The BBST Foundations course has a lesson focused on Measurement. The goal of the lesson is to lay the groundwork for understanding how to evaluate a measurement’s validity, and why it’s difficult to measure software quality. When I was a student in the course, the lesson seemed to me more focused on curbing my enthusiasm in terms of applying measures than in providing quick tips for how to start measuring my work in my day-to-day job. After a few years of experience, I appreciate much more the approach of carefully considering how to put measures to question instead of accepting them at face value and jumping to conclusions. At the time I was hoping for some tips that would help me answer some measurement requests and questions with more than “I don’t think that will give us much valuable insight, here’s why”, or “I don’t think that’s a good idea”.
I think that working with software and striving to make my contribution from a quality perspective, I wanted to be able to show that we’re improving, or that some decisions hindered our progress. I sometimes found myself explaining the subjective nature of quality, and how numbers are objective but incomplete, and getting as a reply a confused or skeptical look, and a request for metrics that are easy to understand. People who are not involved in our day-to-day work want to get the bigger picture at a glance. It’s hard to provide this without some data points. Be they numbers, percentages, colors, or smiley faces, they require some sort of synthesis of relevant and meaningful data.
Inspired by a book I read recently, admittedly with a somewhat tacky title, The Success Equation, I’d like to share a few insights that I think apply quite well to measuring software quality. The book is not without plenty of warnings about misusing metrics. It also provides a few tips for how to measure success in a meaningful way.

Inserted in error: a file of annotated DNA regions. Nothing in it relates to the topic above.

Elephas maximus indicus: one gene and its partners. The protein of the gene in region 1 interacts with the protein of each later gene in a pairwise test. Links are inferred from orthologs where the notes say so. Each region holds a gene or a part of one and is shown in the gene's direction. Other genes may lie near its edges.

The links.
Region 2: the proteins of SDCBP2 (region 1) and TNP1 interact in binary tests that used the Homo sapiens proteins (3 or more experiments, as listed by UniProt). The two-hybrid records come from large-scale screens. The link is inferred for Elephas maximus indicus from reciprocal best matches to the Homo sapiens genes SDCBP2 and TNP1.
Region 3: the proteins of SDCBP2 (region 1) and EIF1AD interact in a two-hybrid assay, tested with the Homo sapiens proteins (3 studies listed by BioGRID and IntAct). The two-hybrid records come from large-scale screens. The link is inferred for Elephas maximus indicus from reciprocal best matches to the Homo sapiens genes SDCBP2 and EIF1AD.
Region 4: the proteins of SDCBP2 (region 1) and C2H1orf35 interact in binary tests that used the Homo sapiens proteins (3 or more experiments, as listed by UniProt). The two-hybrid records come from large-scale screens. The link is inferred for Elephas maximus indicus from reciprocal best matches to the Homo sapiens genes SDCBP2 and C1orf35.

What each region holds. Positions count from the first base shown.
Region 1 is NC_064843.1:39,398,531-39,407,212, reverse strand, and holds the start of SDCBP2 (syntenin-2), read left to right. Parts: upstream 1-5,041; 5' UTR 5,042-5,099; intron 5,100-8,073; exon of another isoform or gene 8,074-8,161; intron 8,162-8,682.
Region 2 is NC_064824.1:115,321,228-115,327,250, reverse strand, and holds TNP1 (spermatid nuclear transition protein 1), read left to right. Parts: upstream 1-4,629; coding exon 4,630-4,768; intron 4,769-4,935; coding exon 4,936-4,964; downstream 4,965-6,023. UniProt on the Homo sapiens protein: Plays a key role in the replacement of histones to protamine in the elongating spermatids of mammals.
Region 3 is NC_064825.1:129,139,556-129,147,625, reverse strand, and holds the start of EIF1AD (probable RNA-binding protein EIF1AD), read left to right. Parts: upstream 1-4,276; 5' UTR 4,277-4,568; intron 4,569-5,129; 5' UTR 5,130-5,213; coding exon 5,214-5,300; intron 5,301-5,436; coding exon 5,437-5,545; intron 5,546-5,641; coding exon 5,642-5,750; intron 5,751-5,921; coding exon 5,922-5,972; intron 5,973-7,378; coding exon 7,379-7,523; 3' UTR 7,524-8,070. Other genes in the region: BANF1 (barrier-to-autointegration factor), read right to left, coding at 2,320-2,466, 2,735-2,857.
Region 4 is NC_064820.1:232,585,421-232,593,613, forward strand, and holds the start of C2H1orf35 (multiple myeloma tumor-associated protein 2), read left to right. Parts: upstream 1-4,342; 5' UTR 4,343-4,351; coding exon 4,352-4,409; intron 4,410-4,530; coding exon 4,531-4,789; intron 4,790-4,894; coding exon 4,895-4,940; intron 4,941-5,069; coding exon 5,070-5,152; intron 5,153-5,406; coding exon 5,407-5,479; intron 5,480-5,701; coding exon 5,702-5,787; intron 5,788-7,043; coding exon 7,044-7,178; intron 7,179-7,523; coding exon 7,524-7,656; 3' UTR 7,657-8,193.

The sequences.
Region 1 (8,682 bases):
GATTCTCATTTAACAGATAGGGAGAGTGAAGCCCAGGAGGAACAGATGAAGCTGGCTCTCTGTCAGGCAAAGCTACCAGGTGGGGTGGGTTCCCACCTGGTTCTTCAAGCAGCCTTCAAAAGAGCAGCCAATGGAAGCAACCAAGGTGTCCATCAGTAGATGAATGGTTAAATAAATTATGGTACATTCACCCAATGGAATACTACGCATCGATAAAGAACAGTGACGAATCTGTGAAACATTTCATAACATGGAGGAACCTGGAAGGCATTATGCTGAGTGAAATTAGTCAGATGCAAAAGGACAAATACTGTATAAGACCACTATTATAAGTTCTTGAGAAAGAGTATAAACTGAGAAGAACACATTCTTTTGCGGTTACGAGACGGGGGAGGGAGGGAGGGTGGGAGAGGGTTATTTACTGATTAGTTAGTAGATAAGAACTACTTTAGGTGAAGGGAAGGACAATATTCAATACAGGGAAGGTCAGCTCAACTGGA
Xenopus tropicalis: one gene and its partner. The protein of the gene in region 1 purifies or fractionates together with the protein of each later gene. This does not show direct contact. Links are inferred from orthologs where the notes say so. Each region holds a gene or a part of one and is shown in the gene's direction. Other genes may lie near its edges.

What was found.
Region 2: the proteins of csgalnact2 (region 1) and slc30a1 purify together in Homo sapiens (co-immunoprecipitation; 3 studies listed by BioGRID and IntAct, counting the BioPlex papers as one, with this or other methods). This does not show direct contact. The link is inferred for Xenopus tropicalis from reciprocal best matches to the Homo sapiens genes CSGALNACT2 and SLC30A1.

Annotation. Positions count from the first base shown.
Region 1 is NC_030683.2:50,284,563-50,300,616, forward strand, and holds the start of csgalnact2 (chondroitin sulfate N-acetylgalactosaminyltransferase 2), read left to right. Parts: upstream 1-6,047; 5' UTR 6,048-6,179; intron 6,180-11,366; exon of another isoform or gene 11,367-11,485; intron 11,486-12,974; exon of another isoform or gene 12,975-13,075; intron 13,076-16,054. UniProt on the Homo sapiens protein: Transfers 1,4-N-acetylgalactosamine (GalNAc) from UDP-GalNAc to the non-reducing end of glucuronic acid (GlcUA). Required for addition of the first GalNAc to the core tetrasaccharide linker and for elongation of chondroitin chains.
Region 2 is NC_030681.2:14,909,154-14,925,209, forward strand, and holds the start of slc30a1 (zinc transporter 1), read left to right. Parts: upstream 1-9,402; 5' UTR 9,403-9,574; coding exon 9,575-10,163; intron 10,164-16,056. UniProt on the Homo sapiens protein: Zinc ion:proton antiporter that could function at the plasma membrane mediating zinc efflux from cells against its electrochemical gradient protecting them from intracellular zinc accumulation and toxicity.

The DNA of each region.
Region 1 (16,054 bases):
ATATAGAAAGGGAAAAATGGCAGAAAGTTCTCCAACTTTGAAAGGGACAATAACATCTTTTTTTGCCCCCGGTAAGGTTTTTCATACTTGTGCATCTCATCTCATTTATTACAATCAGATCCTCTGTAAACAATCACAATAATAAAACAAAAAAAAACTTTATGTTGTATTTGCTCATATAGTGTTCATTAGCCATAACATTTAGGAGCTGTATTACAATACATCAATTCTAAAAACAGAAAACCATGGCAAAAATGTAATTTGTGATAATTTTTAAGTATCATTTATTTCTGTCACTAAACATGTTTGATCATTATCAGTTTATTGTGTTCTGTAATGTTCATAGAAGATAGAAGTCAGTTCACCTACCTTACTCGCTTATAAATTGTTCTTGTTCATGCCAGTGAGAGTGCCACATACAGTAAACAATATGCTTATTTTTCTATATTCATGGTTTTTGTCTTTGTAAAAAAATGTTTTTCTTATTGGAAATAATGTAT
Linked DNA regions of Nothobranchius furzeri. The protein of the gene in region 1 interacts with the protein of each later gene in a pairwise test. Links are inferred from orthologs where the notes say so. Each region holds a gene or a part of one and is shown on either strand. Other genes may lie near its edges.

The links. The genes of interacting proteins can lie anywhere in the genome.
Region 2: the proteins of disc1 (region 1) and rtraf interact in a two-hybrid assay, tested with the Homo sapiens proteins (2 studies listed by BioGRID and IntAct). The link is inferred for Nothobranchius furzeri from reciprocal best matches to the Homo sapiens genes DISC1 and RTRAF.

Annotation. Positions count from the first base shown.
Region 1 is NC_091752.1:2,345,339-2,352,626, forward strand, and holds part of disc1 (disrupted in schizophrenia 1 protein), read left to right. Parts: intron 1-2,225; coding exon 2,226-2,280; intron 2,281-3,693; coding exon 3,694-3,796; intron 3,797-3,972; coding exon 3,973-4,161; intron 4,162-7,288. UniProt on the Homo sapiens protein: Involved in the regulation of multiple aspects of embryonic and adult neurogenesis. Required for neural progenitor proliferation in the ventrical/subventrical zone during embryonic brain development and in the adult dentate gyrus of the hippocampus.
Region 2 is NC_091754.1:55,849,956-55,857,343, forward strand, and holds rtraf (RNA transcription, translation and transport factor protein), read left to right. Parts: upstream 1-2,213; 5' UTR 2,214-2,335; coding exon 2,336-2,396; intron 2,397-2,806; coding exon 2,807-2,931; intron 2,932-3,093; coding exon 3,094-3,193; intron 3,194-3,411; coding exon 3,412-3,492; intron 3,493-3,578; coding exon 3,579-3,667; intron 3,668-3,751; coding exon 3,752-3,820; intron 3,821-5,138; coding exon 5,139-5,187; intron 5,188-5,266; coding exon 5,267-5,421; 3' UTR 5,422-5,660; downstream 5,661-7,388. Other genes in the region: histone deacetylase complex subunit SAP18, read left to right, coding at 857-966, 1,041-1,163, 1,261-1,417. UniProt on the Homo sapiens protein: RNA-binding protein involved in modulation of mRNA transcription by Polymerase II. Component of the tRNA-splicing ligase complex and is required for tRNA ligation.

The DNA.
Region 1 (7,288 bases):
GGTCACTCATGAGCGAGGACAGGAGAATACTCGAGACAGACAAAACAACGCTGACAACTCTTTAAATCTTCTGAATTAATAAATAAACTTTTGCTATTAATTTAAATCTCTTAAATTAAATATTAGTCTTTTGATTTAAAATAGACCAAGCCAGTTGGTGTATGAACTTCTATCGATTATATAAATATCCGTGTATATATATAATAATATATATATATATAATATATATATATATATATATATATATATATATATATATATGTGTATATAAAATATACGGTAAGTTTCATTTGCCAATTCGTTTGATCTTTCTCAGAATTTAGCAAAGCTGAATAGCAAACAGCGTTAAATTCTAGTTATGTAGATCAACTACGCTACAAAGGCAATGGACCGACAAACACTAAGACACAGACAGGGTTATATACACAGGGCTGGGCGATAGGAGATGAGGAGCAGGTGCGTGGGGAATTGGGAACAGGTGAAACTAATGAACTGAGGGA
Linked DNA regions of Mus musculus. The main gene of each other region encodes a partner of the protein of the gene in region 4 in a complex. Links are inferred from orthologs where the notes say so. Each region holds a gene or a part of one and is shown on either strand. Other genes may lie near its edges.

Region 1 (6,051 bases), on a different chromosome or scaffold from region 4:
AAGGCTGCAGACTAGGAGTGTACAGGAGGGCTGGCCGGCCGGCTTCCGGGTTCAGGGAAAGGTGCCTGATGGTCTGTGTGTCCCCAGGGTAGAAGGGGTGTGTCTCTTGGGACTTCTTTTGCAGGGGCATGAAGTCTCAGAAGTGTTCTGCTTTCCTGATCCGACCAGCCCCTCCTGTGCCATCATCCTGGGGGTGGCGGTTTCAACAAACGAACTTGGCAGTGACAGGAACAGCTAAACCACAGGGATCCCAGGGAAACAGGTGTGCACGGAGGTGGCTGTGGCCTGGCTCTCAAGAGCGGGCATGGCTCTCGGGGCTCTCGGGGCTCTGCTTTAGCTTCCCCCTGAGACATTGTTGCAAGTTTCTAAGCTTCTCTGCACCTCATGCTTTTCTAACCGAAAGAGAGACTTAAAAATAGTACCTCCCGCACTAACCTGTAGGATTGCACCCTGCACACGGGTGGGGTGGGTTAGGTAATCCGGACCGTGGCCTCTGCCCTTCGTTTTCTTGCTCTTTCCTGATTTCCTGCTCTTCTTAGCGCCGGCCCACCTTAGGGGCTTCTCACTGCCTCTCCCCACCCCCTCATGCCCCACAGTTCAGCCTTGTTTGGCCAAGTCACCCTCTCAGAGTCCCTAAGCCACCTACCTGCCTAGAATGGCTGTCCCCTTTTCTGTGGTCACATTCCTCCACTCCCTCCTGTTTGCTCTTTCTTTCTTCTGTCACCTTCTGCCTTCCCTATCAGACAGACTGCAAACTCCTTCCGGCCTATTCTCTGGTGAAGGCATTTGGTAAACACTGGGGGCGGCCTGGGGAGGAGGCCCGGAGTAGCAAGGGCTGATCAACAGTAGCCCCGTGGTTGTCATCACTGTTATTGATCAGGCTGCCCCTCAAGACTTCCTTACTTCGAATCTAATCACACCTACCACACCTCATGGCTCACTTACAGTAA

Connect the quality metrics to bigger goals
In order to set meaningful goals for what to measure and improve in terms of quality, it is useful to start with a high-level view. What are the objectives of the organization you are part of? What is the organization’s strategy? Metrics that will measure your successes in terms of quality need to tie in to the contribution that quality has to the broader success of the organization. Compiling statistics that have nothing to do with the end goals doesn’t really help in making better decisions to achieve those goals. They may help some people to feel better, but they don’t help to guide improvements.
The book provides an example which is related to setting quality goals, from the Wallace company. The lesson there is that optimizing for high quality can become counterproductive at some point. The question is not how to get to the highest level of quality possible, but how much quality, and what kind of quality we need in order to fulfill our goals.
The sample size matters so set it consciously
Let’s say you decide to look at how issues reported by users via customer support for each release reflect the quality of a software product, to make an assessment of the current situation and to measure the effect of improvement strategies. This can be considered an effective metric, because it reflects, at least partially, the actual outcome of a release in terms of impact to end users. If you make a change in how testing is done, you can then check to see if there is any impact on that metric to decide if the change is worth it or not. For how many subsequent releases would you need to gather this metric to confirm a connection between the changes in testing and the release outcome? Is one enough? Or do you need 2, 3, 10? Well, which are some factors that can influence the number of bugs in a release?